Of any feature storage administrators could claim to be the most important of a SDS solution, it would arguably be High Availability (HA). Modern business practices demand unprecedented levels of data system uptime and data availability as down time carries a significant cost in lost productivity, sales or customers. QuantaStor's High Availability technology ensures business continuity in the event of a system failure such as a power outage, appliance hardware failure, software crash, or in some cases human error.

QuantaStor High Availability Features

Automatic Failover
The appliances in a High Availability group maintain a continuous "heartbeat" and provide a secondary path to disk storage in the event of a system failure. This transfer of responsibility is seamless to the user and does not require any administrative intervention. The complete transfer occurs in a matter of seconds with little to no interruption in service to the end users.

Data Replication
QuantaStor achieves High Availability by making multiple copies of data that are spread across multiple servers in a cluster to ensure there is no single point of failure. Turn off any node, or in some cases even multiple nodes, and there’s no downtime and near instantaneous fail-over of workloads. Get the speed, reliability and features including snapshots, cloning, thin provisioning and massive scalability all on commodity hardware that can be expanded with RAM and solid state drives (SSDs) to accelerate throughput and IOPS performance.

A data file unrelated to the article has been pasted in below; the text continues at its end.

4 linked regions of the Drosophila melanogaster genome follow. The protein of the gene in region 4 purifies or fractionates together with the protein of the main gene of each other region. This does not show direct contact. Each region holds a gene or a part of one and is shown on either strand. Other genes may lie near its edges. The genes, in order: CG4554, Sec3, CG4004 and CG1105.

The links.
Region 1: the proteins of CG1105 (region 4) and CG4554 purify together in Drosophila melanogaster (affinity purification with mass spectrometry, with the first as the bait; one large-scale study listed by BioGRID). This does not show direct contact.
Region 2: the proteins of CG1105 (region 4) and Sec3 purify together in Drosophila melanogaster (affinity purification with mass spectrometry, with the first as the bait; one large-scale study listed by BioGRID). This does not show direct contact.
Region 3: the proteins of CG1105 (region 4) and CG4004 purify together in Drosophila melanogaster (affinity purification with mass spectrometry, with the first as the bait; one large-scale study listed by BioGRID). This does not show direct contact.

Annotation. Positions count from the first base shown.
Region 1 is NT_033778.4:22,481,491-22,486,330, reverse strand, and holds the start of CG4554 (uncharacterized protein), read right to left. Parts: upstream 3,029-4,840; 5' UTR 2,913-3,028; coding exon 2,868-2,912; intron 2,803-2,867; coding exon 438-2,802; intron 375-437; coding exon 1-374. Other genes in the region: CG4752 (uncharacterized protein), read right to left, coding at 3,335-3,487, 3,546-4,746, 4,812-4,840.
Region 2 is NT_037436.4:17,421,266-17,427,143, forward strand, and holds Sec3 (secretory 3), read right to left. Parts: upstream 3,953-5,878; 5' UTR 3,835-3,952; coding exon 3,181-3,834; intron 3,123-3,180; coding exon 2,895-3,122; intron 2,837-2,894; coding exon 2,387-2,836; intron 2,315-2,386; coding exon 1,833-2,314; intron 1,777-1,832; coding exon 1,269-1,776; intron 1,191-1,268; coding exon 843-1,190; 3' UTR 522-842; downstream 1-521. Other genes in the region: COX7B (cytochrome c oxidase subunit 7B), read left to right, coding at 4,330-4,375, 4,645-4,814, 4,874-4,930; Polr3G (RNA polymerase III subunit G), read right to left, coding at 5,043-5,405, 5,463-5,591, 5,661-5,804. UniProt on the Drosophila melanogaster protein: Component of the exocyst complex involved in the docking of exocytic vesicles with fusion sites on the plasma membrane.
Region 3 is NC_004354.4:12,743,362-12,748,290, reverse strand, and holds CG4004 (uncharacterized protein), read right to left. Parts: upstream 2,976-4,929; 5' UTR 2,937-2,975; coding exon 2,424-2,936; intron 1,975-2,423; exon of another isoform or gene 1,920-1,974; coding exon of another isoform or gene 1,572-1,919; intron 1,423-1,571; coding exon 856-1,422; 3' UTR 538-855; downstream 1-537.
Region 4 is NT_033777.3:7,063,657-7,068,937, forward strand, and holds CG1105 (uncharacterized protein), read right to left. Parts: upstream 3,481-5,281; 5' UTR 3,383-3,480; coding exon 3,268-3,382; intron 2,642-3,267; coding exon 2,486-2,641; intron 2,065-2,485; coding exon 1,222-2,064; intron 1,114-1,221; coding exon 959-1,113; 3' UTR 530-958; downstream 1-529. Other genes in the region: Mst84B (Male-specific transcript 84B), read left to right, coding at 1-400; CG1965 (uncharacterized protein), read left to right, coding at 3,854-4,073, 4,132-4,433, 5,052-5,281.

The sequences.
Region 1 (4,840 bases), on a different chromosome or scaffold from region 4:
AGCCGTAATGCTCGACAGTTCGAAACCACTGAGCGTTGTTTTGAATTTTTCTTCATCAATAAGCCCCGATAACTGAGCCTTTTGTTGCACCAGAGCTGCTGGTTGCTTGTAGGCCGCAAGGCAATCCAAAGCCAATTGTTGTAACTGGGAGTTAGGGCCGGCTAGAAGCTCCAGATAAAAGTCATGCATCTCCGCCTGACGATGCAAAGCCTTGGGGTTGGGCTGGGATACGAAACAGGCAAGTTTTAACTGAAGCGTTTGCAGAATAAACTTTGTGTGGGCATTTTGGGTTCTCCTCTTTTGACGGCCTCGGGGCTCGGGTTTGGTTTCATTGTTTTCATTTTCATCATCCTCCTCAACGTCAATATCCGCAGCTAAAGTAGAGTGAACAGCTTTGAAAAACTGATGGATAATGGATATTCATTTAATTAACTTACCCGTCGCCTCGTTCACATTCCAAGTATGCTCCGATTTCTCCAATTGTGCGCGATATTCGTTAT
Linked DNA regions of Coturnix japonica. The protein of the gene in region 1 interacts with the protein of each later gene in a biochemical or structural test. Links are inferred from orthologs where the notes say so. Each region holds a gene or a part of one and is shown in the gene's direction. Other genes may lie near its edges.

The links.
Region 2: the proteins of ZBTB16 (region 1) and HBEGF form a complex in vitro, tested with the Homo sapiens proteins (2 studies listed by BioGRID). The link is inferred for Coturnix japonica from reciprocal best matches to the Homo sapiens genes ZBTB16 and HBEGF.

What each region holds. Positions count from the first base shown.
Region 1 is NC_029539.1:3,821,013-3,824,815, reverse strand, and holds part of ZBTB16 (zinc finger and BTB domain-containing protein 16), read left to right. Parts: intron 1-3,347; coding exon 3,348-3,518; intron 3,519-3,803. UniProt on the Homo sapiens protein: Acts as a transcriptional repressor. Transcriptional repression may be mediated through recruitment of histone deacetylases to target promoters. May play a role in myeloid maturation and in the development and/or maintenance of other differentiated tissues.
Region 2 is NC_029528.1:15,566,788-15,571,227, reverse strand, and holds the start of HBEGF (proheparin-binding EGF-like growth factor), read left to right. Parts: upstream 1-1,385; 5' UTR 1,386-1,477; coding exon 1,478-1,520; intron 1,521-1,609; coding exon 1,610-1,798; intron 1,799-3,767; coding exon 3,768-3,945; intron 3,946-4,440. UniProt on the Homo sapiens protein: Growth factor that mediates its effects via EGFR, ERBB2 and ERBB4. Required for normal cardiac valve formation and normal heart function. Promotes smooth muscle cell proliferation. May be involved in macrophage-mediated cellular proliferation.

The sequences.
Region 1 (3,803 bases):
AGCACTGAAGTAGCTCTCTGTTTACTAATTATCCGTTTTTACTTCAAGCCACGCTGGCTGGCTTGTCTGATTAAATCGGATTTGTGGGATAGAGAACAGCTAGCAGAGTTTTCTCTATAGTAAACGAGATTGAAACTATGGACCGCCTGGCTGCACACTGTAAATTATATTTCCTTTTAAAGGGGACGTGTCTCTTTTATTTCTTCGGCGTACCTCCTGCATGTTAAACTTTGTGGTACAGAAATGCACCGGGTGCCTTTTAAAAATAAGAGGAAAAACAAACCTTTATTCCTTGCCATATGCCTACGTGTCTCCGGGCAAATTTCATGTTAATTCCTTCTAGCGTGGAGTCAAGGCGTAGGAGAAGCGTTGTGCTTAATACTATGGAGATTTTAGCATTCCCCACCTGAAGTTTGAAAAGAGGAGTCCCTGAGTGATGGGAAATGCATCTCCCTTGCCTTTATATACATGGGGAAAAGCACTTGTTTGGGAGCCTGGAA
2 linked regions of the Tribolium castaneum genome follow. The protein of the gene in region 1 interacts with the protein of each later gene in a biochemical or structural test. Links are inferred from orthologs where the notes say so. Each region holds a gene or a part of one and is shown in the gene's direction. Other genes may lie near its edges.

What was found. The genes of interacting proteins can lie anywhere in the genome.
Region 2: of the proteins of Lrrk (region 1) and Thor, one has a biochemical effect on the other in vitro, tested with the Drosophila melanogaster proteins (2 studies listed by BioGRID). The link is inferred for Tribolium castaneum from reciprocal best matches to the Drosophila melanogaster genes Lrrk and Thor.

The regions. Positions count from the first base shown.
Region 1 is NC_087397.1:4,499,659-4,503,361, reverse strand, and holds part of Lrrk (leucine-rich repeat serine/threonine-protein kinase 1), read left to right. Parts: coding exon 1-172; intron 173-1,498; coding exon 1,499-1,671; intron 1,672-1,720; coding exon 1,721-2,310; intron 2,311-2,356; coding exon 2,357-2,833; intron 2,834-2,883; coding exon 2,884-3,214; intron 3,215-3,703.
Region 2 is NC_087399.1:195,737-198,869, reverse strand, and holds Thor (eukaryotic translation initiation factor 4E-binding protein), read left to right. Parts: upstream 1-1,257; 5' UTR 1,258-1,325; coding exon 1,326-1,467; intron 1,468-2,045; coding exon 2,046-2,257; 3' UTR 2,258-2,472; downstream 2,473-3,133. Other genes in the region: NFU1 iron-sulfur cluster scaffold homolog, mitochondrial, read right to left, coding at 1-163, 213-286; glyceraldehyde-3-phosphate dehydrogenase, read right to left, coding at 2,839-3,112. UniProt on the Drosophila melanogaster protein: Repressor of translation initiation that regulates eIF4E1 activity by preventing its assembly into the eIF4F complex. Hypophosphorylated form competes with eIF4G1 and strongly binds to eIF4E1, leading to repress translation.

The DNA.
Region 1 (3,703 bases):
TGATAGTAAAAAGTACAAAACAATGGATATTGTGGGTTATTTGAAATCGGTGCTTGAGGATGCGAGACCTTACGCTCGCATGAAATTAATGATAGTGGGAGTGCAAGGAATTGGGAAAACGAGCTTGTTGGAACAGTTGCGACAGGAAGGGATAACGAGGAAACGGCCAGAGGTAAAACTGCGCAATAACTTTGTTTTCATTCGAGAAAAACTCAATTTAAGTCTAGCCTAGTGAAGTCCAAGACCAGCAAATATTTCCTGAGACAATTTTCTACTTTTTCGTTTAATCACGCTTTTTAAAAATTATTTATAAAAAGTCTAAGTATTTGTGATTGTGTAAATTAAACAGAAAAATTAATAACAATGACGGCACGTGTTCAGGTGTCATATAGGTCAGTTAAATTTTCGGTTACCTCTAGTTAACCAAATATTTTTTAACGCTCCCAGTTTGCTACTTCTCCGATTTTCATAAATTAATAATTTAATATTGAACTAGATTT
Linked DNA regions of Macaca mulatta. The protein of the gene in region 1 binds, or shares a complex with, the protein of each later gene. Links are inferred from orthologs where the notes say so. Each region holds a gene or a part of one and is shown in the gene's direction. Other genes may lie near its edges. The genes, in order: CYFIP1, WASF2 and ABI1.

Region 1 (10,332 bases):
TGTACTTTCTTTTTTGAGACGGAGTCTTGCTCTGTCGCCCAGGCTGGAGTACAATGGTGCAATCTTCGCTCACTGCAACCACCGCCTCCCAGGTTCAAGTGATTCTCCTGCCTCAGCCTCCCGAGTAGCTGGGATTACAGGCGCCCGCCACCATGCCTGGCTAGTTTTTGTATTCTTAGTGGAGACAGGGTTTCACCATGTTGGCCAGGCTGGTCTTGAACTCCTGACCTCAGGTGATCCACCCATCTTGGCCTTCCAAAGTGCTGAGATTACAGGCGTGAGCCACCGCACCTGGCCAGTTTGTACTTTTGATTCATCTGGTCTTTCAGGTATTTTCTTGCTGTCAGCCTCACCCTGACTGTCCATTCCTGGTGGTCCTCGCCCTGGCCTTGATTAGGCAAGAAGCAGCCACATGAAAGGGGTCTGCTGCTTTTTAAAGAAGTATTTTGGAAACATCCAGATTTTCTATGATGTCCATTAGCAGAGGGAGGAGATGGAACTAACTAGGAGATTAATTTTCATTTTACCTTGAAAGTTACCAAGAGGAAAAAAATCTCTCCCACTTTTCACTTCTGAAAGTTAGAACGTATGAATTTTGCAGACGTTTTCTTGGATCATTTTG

Simplified Maintenance
Once a High Availability configuration has been established it can also be used to provide business continuity during routine maintenance or software upgrades. The system administrator can manually "fail over" the system to the secondary site and service will resume on the failover site.

Further reading:
QuantaStor v3.15 Released with High Availability Site Clustering for High-Performance Block and File Storage Grids
Deploying a High Availability Storage Cluster with GlusterFS
The Future of High Availability in Software Defined Storage: Ceph and GlusterFS